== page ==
A fully interactive show for all the family, featuring music, special guests and listeners on the phone.
Pause For Thought
From Reverend Sharon Grenham-Toze, Anglican Priest and Prison Chaplain:
I really enjoyed hearing Chris’ mum talking about her memories of D-day earlier in the week. My dad was nearly 5 when it all happened, so didn’t really have much recollection, although he did tell me that his local area in Hampshire was crammed full of military vehicles, just parked and waiting for the order to go. He had an amazing co-incidence 10 years ago. Dad was on holiday in Dublin, and got talking to an elderly Canadian man in a bar. It turned out that the Canadian had been encamped just a mile up the road from my dad’s boyhood home, and was part of the D-day invasion forces.
What Dad recounted, and what I’ve also picked up from the stories I’ve heard and read this week, is the incredible build up of momentum as the date drew near. The weather was studied closely for the right moment, hospital beds across the South of England were cleared and scrubbed ready to receive casualties. All those tanks and jeeps were parked, civilians knew something was about to happen.
It’s a picture of allies united in their determination. But it’s also an image made up of countless stories of individuals who must have felt a whole range of emotions from terrified to excited, and everything in between. The troops, airmen and seamen knew that some of them wouldn’t be coming back.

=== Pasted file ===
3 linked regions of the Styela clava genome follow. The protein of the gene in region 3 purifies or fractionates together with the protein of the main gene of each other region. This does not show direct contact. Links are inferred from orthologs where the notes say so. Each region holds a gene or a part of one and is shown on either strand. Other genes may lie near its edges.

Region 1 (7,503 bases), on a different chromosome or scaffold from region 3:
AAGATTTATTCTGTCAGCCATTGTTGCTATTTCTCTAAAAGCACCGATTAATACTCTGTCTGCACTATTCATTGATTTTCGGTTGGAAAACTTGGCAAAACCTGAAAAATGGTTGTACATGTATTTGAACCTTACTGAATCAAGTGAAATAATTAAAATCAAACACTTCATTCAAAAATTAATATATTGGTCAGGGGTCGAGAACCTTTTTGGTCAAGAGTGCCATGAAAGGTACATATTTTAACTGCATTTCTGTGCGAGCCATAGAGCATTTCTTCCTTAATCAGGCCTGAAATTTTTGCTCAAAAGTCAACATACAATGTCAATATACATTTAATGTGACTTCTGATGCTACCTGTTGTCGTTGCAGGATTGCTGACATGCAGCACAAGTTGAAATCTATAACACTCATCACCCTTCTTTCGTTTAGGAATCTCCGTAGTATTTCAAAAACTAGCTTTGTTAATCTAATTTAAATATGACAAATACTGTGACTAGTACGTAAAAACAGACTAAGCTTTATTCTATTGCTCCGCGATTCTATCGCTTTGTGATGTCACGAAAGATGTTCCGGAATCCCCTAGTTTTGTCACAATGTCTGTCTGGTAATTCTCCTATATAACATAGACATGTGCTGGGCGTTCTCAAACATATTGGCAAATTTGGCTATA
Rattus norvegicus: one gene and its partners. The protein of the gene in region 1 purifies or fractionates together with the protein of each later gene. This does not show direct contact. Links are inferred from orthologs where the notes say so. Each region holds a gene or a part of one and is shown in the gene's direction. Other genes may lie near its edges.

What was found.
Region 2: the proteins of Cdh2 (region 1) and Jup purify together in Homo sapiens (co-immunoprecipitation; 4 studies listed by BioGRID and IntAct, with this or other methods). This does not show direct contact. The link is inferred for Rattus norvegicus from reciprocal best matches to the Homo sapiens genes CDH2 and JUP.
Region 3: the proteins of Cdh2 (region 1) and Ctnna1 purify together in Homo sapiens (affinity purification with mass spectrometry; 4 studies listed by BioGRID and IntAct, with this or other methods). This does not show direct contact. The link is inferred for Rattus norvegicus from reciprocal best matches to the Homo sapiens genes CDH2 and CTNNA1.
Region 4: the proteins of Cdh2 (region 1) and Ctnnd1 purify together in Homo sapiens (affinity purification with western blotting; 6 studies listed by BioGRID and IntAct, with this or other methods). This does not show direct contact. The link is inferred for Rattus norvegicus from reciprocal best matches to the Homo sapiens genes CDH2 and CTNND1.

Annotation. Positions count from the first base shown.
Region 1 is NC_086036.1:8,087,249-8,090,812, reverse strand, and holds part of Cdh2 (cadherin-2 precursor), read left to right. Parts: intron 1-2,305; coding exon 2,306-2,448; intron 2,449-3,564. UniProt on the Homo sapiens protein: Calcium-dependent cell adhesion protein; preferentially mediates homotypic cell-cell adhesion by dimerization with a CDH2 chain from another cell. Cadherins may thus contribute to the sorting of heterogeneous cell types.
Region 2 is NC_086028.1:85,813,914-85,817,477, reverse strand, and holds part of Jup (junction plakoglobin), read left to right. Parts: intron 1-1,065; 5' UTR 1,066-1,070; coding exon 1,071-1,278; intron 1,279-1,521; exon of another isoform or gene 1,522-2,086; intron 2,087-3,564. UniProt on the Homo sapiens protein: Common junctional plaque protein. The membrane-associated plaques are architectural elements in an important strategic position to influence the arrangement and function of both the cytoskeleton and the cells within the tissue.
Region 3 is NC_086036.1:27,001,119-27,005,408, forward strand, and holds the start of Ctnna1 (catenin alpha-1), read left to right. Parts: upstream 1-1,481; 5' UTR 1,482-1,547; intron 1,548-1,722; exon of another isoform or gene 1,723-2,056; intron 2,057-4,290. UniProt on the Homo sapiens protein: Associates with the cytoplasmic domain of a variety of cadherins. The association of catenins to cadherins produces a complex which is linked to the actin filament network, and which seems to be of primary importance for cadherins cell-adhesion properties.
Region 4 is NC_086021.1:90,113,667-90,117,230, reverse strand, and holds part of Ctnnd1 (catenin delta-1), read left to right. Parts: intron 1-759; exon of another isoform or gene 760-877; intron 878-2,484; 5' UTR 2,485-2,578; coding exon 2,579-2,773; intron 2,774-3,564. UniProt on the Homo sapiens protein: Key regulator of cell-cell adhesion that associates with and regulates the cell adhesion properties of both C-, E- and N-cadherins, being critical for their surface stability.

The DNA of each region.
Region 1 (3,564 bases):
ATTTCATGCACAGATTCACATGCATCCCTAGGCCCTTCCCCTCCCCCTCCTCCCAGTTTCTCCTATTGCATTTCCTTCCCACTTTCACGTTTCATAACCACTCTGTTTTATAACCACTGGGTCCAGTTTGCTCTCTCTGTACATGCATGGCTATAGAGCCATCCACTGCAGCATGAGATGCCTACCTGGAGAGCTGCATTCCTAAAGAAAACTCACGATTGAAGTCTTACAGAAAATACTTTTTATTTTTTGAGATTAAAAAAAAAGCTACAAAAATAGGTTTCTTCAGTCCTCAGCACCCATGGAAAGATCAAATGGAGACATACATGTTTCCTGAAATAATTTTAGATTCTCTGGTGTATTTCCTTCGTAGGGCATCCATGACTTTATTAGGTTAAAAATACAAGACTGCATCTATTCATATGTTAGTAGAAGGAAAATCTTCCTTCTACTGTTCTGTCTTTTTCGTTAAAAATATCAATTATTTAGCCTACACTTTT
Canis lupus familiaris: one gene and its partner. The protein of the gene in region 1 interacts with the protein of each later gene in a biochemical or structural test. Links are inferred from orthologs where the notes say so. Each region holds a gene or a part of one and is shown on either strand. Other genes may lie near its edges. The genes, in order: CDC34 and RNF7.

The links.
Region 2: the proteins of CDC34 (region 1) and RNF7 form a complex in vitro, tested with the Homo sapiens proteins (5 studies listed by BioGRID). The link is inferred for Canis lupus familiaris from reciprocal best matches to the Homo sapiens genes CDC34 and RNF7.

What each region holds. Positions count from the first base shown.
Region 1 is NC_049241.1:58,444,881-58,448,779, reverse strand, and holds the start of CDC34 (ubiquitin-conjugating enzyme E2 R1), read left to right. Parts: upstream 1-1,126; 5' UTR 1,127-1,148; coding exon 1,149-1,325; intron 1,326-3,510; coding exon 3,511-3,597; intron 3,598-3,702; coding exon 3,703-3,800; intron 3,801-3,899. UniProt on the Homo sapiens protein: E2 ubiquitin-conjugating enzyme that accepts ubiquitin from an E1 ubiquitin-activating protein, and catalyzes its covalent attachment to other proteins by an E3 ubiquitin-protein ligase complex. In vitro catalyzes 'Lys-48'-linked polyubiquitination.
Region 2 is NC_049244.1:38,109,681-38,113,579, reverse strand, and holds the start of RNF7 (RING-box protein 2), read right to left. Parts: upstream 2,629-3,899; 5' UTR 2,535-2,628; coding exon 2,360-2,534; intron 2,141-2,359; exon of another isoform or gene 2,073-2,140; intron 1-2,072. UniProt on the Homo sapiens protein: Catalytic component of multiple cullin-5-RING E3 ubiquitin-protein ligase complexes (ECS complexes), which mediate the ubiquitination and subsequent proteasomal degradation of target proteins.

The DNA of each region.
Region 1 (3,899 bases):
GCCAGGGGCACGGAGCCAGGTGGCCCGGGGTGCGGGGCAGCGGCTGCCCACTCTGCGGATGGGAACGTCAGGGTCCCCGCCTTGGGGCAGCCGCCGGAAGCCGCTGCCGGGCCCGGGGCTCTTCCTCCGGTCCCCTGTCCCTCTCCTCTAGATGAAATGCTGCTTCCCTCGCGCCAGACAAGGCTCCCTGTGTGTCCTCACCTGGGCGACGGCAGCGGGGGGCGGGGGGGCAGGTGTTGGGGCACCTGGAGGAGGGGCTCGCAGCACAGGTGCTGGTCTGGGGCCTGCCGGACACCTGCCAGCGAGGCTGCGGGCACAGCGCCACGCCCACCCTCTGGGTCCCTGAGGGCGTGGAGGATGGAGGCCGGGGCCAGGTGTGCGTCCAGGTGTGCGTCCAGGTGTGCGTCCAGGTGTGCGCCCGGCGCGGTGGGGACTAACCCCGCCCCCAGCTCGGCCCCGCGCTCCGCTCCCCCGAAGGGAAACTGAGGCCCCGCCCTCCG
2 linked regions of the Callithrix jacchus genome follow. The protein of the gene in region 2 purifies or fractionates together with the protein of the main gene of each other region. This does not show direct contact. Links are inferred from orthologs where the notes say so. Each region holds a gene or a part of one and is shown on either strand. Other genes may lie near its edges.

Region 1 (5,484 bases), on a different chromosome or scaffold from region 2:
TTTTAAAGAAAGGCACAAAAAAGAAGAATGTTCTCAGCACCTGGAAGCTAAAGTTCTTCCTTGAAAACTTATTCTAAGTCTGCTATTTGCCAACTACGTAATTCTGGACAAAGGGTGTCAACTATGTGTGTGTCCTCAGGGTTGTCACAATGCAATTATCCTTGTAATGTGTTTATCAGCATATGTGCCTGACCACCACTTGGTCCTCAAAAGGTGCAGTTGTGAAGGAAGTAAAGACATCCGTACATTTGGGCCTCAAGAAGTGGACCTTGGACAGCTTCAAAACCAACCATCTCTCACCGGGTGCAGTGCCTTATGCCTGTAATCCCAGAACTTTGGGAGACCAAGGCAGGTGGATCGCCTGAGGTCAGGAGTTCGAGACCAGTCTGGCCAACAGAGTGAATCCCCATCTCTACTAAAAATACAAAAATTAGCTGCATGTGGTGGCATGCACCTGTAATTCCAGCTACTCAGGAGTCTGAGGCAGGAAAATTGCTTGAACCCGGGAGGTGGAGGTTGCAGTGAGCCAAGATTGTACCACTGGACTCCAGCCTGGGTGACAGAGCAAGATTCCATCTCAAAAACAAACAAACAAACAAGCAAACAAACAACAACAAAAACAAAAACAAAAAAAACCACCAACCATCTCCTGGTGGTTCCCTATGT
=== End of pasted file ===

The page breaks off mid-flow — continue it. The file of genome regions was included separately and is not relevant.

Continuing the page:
Padres travelled with the troops, and many accounts recall the numbers of men who attended prayers on the quayside before they left, or indeed on the boats as they were going over. It seems to be a human instinct that in the moments before an unknown challenge, we turn our eyes and hearts to the hope of something or someone greater than us. For many that’s faith, for others it’s patriotism, love of family, a sense of honour, a sense of duty.
Tomorrow will be a great occasion to remember and honour their bravery, and the bravery of those who have done their duty since. Today is perhaps a moment to pause, to wait, to consider all the things that spurred them on, and maybe rekindle the fires of faith and honour and duty in our own lives too.